CAIRO: The day of anger announced by the April 6 Youth Movement drew very few protestors in Downtown Cairo.
State security investigations prevented a demonstration scheduled to be held outside the Egyptian Federation of Trade Unions at noon. Large numbers of men in plain-clothing were grouped in rows on each side of the Federation building, and individuals – including journalists – who attempted to stand in the vicinity, were ushered to move on by state security investigations officer Hisham El-Iraqy and other officers.
El-Iraqy told Daily News Egypt, “There won’t be anything today. When asked, he then clarified and said, “In all of Cairo. The only place where a protest is going to happen is at the Journalists’ Syndicate.
El-Iraqy’s comments would seem to confirm media reports from two days ago according to which state security investigations had sent out verbal orders ahead of April 6 that anyone attempting to protest should be prevented from doing so.
The security presence at the Journalists’ Syndicate outnumbered the 60 protestors who joined the demonstration.
A variety of political opposition movements were represented at the protest, with the notable absence of the Muslim Brotherhood which, while it had endorsed the protest did not announce its intention to take part in it.
Al Ghad party leader Ayman Nour arrived approximately two hours into the protest and received a rapturous reception from protestors and notably the tens of journalists present who scrambled to photograph Nour.
Chanting “down with Hosni Mubarak and “state security [investigations officers] are the state’s dogs, the protestors condemned the sale of gas to Israel and condemned rising food prices.
Abdel-Halim Qandil, coordinator of the Kefaya Movement for change, when asked to comment on the protest said that “the protest had been wrongly presented by some of the media .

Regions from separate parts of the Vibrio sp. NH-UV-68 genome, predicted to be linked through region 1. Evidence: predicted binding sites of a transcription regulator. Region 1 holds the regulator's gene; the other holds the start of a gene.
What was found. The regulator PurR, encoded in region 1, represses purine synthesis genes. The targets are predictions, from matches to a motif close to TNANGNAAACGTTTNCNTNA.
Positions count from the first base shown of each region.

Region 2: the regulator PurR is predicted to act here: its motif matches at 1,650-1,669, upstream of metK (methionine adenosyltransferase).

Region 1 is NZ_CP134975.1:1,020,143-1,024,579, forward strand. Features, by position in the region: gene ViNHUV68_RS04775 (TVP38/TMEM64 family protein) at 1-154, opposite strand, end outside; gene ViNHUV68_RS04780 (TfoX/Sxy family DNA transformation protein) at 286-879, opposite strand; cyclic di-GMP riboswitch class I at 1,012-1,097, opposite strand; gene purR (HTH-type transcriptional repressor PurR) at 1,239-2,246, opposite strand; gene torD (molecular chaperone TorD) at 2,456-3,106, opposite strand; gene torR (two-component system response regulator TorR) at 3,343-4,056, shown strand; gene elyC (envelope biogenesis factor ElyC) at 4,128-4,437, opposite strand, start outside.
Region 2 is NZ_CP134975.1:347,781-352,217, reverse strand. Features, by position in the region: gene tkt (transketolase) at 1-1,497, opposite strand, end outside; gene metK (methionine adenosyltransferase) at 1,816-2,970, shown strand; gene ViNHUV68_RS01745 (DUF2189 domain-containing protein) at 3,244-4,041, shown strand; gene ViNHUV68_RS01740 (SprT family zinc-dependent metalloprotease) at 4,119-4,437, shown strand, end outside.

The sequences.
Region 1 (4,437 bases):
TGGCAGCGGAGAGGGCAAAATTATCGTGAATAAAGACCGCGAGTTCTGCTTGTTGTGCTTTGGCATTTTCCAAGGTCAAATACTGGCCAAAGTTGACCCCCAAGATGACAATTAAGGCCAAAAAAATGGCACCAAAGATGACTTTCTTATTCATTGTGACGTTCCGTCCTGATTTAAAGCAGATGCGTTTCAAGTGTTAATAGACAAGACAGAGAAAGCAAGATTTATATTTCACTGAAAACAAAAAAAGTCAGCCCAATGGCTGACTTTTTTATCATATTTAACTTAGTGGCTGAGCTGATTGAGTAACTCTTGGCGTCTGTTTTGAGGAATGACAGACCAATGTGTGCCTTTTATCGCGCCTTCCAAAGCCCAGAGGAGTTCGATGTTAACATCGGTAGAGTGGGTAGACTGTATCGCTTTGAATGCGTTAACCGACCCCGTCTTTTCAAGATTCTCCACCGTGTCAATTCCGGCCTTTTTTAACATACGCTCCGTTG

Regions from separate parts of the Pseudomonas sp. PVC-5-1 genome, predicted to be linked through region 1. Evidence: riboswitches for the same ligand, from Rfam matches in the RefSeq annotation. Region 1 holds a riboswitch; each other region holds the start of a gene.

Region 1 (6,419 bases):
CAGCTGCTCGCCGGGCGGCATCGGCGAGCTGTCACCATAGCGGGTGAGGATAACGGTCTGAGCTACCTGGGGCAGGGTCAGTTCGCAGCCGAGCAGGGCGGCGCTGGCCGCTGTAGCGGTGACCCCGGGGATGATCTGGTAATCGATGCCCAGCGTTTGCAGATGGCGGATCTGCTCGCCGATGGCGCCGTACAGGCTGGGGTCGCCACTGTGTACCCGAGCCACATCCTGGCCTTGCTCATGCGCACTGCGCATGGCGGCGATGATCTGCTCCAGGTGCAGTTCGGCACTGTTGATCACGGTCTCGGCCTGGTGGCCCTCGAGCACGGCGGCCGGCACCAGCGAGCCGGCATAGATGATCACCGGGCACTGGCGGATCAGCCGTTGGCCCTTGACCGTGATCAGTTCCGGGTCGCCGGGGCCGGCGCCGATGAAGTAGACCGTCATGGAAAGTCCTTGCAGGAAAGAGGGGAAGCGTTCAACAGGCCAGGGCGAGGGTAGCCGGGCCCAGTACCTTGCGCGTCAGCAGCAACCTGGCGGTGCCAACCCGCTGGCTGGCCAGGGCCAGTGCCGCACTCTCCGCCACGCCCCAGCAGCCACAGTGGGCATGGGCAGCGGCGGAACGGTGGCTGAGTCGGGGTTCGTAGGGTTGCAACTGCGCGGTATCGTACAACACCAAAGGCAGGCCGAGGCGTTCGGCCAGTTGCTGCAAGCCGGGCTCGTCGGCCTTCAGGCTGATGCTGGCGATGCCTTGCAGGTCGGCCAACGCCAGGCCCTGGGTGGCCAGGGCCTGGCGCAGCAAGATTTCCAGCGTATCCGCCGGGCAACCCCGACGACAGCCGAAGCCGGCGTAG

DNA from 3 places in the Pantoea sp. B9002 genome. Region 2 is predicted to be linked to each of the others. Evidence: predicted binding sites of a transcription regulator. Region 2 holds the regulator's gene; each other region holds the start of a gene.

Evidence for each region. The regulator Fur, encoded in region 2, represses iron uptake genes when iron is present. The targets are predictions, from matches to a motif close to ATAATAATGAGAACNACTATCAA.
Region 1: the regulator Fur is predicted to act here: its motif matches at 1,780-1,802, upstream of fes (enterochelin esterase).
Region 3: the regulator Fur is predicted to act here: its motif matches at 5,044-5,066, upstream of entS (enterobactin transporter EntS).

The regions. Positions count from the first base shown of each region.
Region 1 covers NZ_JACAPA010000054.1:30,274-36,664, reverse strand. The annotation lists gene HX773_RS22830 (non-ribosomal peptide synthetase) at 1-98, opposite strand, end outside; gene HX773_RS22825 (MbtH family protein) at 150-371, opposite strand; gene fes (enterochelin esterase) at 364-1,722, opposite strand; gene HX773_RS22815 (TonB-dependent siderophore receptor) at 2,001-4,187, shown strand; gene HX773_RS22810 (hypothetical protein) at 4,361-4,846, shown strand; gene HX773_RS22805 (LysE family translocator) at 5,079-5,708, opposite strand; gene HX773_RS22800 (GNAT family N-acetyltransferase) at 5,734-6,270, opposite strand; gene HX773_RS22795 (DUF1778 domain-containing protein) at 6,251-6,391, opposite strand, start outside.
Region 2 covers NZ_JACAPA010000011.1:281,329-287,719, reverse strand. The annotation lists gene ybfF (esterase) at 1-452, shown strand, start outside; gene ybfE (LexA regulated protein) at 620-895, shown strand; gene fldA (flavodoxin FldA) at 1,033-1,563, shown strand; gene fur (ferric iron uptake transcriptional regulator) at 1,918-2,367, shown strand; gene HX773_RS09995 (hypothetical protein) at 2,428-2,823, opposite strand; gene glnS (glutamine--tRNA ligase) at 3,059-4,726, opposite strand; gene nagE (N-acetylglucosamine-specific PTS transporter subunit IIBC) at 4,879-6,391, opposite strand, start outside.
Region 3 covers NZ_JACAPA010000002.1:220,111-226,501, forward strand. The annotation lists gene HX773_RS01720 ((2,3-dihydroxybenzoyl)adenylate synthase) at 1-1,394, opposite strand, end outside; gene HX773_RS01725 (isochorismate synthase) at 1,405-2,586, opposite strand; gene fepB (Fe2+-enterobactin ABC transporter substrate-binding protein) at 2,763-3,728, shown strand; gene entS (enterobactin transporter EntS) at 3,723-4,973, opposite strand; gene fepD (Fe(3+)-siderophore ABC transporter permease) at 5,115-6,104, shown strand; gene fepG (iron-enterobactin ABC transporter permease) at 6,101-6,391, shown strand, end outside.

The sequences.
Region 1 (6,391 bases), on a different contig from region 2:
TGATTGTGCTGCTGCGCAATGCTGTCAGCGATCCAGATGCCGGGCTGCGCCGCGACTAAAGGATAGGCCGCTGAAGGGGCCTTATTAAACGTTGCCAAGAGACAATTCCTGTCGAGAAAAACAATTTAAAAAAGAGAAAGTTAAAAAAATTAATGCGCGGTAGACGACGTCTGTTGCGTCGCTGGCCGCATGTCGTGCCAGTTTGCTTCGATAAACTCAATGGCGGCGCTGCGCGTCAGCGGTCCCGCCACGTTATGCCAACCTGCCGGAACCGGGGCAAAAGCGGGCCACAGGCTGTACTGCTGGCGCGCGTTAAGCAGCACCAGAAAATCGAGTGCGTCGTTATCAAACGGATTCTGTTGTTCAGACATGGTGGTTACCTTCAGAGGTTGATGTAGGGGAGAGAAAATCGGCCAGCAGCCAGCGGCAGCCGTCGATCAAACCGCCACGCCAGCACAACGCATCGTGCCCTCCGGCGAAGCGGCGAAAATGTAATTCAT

“We didn’t call for a general strike. The various political forces involved called for a day of anger in memory of April 6, 2008 – an unprecedented day in Egypt’s history.
He explained that the poor turnout for the strike “is a long and complicated issue .
The April 6 Youth Movement had billed April 6 as both a general strike and a day of anger, a year after a call for a general strike throughout Egypt.
The call for a general strike was entirely in Downtown Cairo where shops and businesses were open and the streets busy with traffic.
This contrasts notably with last year when Cairo’s streets were emptier. Observers speculated that rather than being a response to the call for a general strike, this may have been a reaction to televised threats by the Interior Ministry against anyone taking part in protests.
Nada Qassas, another member of Kefaya, viewed the day’s action in a positive light despite the low turnout. “It is important for three reasons; firstly, young people came up with the idea, secondly it helps protestors to gather experience of peaceful civil disobedience and thirdly, unites isolated centers of dissent .
In spite of the low turnout, around 45 people were arrested throughout Egypt, including Al-Masry Al-Youm photographer Hossam Fadl who was covering demonstrations at Ain Shams University. He was released an hour later. Nine students arrested at the same university remained in custody up to press time.
According to reports, 12 were arrested in Kafr El-Sheikh, five in Mennoufiya, two in Alexandria, two in Damnhour, two in Sharqeya, one in Fayoum, and one in Port Saied.